While women leaders may be in the minority, female leaders are making significant moves to prevent and reduce violence in their communities. During the United Nations 65th Commission on the Status of Women, women mayors and city leaders spotlighted city-based violence reduction initiatives and shared lessons on preventing and reducing violence in their respective communities.
The event, organized by Peace in Our Cities and facilitated by Rachel Locke, Director of Impact:Peace, brought together representatives from different global urban networks. These included: Global Parliament of Mayors, the US Conference of Mayors, the European Forum on Urban Security, and VNG.
The following are key highlights and takeaways from the discussions:
Takeaway: Women mayors play an indispensable role in advancing a gender perspective and in ensuring peaceful societies, and localizing the UN’s 2030 Agenda.
Mayor Rohey Malick Lowe, the first female mayor of Banjul, Gambia, highlighted how female economic empowerment is essential to families’ stability and security and has been instrumental in reducing urban violence. She spoke about how at the onset of the COVID-19 crisis she was out in the community working to reduce the increase of violence against women (VAW) which occurred within the COVID-19 context. She also detailed how she went door to door to raise awareness of what exactly constitutes VAW and remind citizens that it is a crime punishable by law. Her goal was to ensure that women were knowledgeable on how to seek resources. She also highlighted her work to mainstream development to reduce VAW by making women financially independent.
Takeaway: Gains in violence prevention and reduction are possible with political leadership and commitment on a local level.
Mayor Nan Whaley of Dayton, Ohio, highlighted how mayors and local leaders are the leading voices on common-sense gun legislation and how local city-led efforts and political leadership are necessary to influence violence reduction. She also discussed how global networks of mayors and city-to-city networks are instrumental for support, advice, and solidarity in moments of crisis and how it is crucial to support and enhance the work to build resilience in communities both individually and collectively.
Takeaway: Investing in women’s political leadership on a local level results in better safety and security outcomes in their communities.
Luísa Maria Neves Salgueiro, Mayor of Matosinhos, Portugal, shared statistics from a mobility survey that stated that 63% of the male population feel safe on the streets, whereas in the same context, only 44% among the female population. The survey was used to inform the new national government strategy to ensure equality during the pandemic and visualize the need to do more to make cities safer for women. Mayor Salgueiro also underscored how local authorities need to be involved in strategies against violence and how it's essential for city officials to communicate with residents to ensure the necessary resources are provided. Additionally, she highlighted how investing is a tool for the intervention and prevention of domestic violence. By financing programs that support the reduction of VAW, it becomes a means to provide social assistance in the municipality and also creates the structures to support these efforts. Accordingly, during the onset of COVID-19, the city of Matosinhos invested in secure communication channels and free support hotlines and increased social services and resources, resulting in a decrease in domestic violence since the first lockdown.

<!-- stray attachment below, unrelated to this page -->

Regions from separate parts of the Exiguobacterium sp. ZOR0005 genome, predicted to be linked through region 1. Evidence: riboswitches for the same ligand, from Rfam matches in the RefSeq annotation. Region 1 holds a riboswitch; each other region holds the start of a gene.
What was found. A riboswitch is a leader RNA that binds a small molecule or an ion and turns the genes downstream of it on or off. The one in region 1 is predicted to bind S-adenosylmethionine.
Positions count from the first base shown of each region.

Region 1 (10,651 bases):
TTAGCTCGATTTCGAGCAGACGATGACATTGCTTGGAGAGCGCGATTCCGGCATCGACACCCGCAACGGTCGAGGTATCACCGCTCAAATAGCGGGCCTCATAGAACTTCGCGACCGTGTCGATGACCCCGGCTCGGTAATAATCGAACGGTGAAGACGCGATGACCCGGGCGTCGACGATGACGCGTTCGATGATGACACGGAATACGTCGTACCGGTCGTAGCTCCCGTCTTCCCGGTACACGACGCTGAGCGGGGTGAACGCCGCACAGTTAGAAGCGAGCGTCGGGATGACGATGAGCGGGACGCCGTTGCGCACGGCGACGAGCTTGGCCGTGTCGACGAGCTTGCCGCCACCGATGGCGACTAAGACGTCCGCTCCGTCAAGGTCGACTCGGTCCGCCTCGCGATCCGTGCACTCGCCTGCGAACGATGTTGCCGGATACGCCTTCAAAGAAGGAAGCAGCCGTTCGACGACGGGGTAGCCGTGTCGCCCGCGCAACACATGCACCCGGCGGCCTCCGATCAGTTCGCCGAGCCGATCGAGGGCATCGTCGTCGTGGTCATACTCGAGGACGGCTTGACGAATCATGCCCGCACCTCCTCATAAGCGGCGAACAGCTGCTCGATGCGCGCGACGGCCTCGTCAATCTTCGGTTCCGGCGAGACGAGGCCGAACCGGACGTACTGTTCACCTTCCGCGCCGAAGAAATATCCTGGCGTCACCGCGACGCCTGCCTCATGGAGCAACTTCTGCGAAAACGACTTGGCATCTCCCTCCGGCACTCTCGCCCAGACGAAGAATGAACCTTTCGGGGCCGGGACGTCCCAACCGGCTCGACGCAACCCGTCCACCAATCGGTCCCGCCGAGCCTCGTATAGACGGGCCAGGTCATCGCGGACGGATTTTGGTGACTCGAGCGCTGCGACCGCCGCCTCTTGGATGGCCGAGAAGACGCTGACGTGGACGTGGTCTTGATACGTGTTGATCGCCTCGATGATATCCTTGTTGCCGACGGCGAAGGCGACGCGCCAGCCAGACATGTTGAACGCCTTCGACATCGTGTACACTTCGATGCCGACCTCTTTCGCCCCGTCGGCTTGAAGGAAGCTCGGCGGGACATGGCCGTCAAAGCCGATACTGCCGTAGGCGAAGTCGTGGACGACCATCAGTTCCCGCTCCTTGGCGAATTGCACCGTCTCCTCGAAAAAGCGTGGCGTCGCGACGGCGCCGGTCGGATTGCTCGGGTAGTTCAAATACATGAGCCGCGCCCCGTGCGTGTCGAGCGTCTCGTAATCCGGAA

Takeaway: The importance of recognizing psychological abuse as violence to reduce all forms of violence by 2030
Anastasiia Posui, President of the City Council Women's European Assembly and former Mayor of Irpin, concluded the discussion by highlighting what cities can do to support women and make communities safer. She stated how psychological support is often not taken seriously and how psychological violence is often not recognized as violence. However, there is a need to formally acknowledge psychological violence and establish programs that provide psychological support to women. She ended her intervention by stating how networks of city councilwomen are effective at sharing information to recognize problems and take action.
This year the CSW theme was Women in Public Life – Equal Participation in Decision-Making and the elimination of violence for achieving gender equality. As such, the PIOC event highlighted how the work of women leaders across the world is integral to halving urban violence and building peaceful, just, and inclusive societies. The conversation with women mayors also showcases the importance of female leadership at a local level and how investing in women’s political leadership on a local level results in better safety and security outcomes in their communities.
As stated by Rachel Locke, urban safety is an all-hands-on-deck endeavor, and that includes ensuring women’s full and effective participation in violence reduction efforts. In the aftermath of COVID-19, women mayors and women leaders at the local level are leading the way to address inequalities and ensure responsiveness to citizens’ needs. When women lead, as seen by the examples from Banjul to Matosinhos, they make VAW a priority and invest in violence reduction efforts and programs.